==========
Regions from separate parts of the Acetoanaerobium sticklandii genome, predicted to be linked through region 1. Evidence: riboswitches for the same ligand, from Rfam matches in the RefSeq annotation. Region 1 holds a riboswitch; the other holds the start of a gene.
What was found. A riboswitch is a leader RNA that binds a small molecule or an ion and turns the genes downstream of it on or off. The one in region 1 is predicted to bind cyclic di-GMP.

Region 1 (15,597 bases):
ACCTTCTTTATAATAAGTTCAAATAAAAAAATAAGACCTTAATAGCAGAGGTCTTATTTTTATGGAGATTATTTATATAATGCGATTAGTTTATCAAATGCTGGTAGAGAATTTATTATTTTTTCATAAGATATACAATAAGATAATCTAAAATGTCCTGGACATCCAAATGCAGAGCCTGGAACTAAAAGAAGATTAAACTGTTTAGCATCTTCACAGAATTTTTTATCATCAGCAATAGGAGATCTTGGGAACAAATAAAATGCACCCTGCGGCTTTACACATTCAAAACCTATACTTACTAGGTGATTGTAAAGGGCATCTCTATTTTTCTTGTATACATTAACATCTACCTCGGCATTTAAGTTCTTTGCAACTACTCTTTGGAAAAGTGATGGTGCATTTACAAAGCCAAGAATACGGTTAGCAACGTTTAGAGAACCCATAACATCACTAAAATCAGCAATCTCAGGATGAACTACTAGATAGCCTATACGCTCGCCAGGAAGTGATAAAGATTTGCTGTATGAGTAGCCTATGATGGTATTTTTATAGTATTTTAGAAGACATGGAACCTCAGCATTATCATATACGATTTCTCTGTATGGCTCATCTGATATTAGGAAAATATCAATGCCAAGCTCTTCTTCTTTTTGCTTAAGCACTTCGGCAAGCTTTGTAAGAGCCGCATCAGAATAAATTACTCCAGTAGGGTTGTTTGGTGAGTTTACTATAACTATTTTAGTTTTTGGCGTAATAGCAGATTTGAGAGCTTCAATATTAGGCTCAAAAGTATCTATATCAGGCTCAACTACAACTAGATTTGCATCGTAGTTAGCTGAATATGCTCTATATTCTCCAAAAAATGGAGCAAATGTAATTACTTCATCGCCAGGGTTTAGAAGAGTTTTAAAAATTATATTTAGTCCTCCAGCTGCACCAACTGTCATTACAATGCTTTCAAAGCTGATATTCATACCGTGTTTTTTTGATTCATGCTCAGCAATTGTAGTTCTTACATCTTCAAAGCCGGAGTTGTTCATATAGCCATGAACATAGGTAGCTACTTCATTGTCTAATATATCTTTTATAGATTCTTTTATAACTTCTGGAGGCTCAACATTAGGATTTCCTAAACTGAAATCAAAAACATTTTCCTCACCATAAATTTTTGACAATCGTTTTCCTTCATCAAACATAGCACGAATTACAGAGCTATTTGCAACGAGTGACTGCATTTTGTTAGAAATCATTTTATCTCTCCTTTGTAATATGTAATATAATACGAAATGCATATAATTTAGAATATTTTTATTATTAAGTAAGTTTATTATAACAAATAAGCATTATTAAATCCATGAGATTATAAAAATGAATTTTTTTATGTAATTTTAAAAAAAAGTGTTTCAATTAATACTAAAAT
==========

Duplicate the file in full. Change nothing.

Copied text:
Regions from separate parts of the Acetoanaerobium sticklandii genome, predicted to be linked through region 1. Evidence: riboswitches for the same ligand, from Rfam matches in the RefSeq annotation. Region 1 holds a riboswitch; the other holds the start of a gene.
What was found. A riboswitch is a leader RNA that binds a small molecule or an ion and turns the genes downstream of it on or off. The one in region 1 is predicted to bind cyclic di-GMP.

Region 1 (15,597 bases):
ACCTTCTTTATAATAAGTTCAAATAAAAAAATAAGACCTTAATAGCAGAGGTCTTATTTTTATGGAGATTATTTATATAATGCGATTAGTTTATCAAATGCTGGTAGAGAATTTATTATTTTTTCATAAGATATACAATAAGATAATCTAAAATGTCCTGGACATCCAAATGCAGAGCCTGGAACTAAAAGAAGATTAAACTGTTTAGCATCTTCACAGAATTTTTTATCATCAGCAATAGGAGATCTTGGGAACAAATAAAATGCACCCTGCGGCTTTACACATTCAAAACCTATACTTACTAGGTGATTGTAAAGGGCATCTCTATTTTTCTTGTATACATTAACATCTACCTCGGCATTTAAGTTCTTTGCAACTACTCTTTGGAAAAGTGATGGTGCATTTACAAAGCCAAGAATACGGTTAGCAACGTTTAGAGAACCCATAACATCACTAAAATCAGCAATCTCAGGATGAACTACTAGATAGCCTATACGCTCGCCAGGAAGTGATAAAGATTTGCTGTATGAGTAGCCTATGATGGTATTTTTATAGTATTTTAGAAGACATGGAACCTCAGCATTATCATATACGATTTCTCTGTATGGCTCATCTGATATTAGGAAAATATCAATGCCAAGCTCTTCTTCTTTTTGCTTAAGCACTTCGGCAAGCTTTGTAAGAGCCGCATCAGAATAAATTACTCCAGTAGGGTTGTTTGGTGAGTTTACTATAACTATTTTAGTTTTTGGCGTAATAGCAGATTTGAGAGCTTCAATATTAGGCTCAAAAGTATCTATATCAGGCTCAACTACAACTAGATTTGCATCGTAGTTAGCTGAATATGCTCTATATTCTCCAAAAAATGGAGCAAATGTAATTACTTCATCGCCAGGGTTTAGAAGAGTTTTAAAAATTATATTTAGTCCTCCAGCTGCACCAACTGTCATTACAATGCTTTCAAAGCTGATATTCATACCGTGTTTTTTTGATTCATGCTCAGCAATTGTAGTTCTTACATCTTCAAAGCCGGAGTTGTTCATATAGCCATGAACATAGGTAGCTACTTCATTGTCTAATATATCTTTTATAGATTCTTTTATAACTTCTGGAGGCTCAACATTAGGATTTCCTAAACTGAAATCAAAAACATTTTCCTCACCATAAATTTTTGACAATCGTTTTCCTTCATCAAACATAGCACGAATTACAGAGCTATTTGCAACGAGTGACTGCATTTTGTTAGAAATCATTTTATCTCTCCTTTGTAATATGTAATATAATACGAAATGCATATAATTTAGAATATTTTTATTATTAAGTAAGTTTATTATAACAAATAAGCATTATTAAATCCATGAGATTATAAAAATGAATTTTTTTATGTAATTTTAAAAAAAAGTGTTTCAATTAATACTAAAAT